Chinese customers wear protective masks as they line up single file to buy dumplings at a popular local shop on February 16, 2020 in Beijing, China.
Kevin Frayer | Getty Images
Asia Pacific banks will find it increasingly challenging to maintain their financial performance as economies around the world get hit by the coronavirus pandemic, Fitch Ratings said.
The ratings agency earlier this month downgraded the outlook for 10 banking systems in the region to “negative.” All 17 banking systems in Asia Pacific that Fitch assesses now have a “negative” outlook.
But the outlook assessment doesn’t necessarily indicate that economies in the region face higher risk of financial instability, Fitch’s Head of Asia-Pacific Bank Ratings Jonathan Cornish said on Tuesday.
“We wouldn’t say that it’s a risk. Definitely in terms of the performances of the banks, we expect them to weaken over the course of (2020) and (2021). But still the banks are generally coming off a pretty sound starting point, with the exception, of course, with a few banking systems mainly in emerging markets,” he told CNBC’s “Squawk Box Asia.”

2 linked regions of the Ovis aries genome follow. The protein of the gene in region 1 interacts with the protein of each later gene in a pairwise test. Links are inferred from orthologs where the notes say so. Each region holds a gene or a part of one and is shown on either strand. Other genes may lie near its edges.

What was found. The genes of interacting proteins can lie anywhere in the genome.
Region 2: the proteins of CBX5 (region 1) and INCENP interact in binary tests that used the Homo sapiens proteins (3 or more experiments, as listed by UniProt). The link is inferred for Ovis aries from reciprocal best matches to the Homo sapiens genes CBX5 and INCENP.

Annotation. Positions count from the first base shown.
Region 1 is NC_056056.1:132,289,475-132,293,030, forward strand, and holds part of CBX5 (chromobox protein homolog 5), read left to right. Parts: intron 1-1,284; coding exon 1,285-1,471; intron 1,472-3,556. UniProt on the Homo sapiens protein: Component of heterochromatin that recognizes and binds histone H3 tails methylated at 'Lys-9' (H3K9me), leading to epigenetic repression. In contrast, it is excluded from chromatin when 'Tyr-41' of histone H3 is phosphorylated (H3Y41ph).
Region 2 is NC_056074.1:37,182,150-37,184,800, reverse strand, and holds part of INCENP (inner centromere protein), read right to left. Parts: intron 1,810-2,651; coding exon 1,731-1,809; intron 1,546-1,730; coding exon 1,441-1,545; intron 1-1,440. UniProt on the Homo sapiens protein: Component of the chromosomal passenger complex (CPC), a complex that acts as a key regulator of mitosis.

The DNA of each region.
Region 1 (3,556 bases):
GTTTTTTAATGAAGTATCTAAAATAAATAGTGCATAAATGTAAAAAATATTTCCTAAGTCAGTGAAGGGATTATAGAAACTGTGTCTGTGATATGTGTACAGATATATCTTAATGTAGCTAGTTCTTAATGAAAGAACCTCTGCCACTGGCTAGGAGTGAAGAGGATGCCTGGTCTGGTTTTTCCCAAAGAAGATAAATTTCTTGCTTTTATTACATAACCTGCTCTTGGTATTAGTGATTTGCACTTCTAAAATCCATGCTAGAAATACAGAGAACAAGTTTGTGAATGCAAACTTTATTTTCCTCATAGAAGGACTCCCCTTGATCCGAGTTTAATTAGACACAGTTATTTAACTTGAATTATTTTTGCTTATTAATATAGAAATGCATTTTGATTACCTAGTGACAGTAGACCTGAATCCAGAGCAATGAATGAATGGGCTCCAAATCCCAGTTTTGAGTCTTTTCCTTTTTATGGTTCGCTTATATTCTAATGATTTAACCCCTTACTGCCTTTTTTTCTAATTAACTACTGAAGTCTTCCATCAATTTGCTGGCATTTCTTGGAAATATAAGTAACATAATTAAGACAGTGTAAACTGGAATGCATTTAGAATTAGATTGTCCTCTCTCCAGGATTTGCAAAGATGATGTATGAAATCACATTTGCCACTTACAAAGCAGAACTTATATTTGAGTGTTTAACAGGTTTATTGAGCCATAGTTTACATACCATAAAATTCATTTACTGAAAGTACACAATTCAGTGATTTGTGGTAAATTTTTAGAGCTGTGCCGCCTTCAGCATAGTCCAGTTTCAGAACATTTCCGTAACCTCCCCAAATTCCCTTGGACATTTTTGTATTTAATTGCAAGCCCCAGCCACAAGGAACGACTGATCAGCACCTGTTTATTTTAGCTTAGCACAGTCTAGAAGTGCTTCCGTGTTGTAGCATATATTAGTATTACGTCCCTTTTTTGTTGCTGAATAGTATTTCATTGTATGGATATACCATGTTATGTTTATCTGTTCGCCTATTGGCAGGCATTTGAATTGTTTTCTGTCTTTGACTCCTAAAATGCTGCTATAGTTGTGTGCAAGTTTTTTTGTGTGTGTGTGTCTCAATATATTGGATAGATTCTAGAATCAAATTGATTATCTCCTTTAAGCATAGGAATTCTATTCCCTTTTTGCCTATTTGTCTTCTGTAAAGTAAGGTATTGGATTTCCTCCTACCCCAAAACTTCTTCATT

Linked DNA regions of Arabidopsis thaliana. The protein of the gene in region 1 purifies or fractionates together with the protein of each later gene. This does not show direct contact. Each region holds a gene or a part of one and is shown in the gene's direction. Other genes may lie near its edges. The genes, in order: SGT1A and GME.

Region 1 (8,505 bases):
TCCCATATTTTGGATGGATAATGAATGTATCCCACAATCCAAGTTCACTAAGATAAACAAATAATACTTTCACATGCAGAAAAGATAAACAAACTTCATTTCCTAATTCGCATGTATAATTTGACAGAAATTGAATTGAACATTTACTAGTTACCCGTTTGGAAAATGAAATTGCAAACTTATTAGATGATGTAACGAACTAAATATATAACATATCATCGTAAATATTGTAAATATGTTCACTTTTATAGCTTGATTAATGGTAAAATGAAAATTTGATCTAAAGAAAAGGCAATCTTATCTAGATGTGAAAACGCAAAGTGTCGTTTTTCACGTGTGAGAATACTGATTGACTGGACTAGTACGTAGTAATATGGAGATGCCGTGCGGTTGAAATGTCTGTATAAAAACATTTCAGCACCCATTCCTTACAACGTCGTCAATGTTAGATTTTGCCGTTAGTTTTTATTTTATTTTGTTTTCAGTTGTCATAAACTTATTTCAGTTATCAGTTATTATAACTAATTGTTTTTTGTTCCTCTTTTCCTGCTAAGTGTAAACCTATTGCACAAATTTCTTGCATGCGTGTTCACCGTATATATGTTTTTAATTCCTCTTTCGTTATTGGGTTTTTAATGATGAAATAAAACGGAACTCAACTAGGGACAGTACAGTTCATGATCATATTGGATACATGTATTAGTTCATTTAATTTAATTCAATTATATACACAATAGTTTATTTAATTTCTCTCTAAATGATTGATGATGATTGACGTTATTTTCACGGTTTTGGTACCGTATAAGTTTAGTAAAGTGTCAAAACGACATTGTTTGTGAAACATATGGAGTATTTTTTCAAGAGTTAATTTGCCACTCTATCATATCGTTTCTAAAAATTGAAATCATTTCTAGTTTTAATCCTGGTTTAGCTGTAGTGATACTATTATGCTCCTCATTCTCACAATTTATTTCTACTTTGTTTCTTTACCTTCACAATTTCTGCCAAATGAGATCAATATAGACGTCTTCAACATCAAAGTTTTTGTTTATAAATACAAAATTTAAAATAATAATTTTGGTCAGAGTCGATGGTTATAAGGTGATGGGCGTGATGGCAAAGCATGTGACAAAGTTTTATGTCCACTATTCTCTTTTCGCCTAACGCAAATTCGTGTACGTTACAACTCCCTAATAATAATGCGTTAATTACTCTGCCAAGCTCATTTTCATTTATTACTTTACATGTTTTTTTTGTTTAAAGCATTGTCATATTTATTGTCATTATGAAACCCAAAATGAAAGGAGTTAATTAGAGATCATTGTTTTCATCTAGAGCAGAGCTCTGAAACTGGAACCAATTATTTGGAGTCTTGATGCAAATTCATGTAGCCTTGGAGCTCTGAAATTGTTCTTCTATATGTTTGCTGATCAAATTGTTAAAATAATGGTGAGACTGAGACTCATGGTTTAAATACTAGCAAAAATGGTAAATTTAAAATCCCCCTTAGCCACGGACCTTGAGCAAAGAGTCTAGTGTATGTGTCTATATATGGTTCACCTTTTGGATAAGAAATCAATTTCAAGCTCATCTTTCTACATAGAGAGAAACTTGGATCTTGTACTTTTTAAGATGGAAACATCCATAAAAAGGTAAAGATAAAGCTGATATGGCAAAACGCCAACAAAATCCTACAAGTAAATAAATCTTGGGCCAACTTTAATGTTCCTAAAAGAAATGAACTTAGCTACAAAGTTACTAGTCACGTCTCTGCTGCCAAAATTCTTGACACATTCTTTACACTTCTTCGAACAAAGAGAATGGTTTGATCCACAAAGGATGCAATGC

“But by and large, because of the global financial crisis and the fact that regulators have required banks to build up additional amounts of capital and also improve their liquidity, the starting point is a lot better than what we would have seen otherwise,” he added.
Fitch in a statement earlier this month outlined how the coronavirus pandemic will affect the profitability of banks:
- Weaker economic growth will dampen demand for credit
- Capital market volatility could deter issuance and listing activity
- Lockdowns and movement restrictions will affect the ability of businesses to repay debt, thus weaken asset quality of banks
- Interest rate cuts in many economies will weaken profitability
Cornish said many banks have over the years taken on more risky business activity as interest rates have remained low. For banks in emerging markets such as Malaysia, lower oil prices would add pressure to their profitability, he said.
“We’re talking about a hit that’s going to last for a couple of years and weaken some of the credit profiles, but there’s definitely going to be challenges ahead and they’re going to come in many shapes and forms,” he added.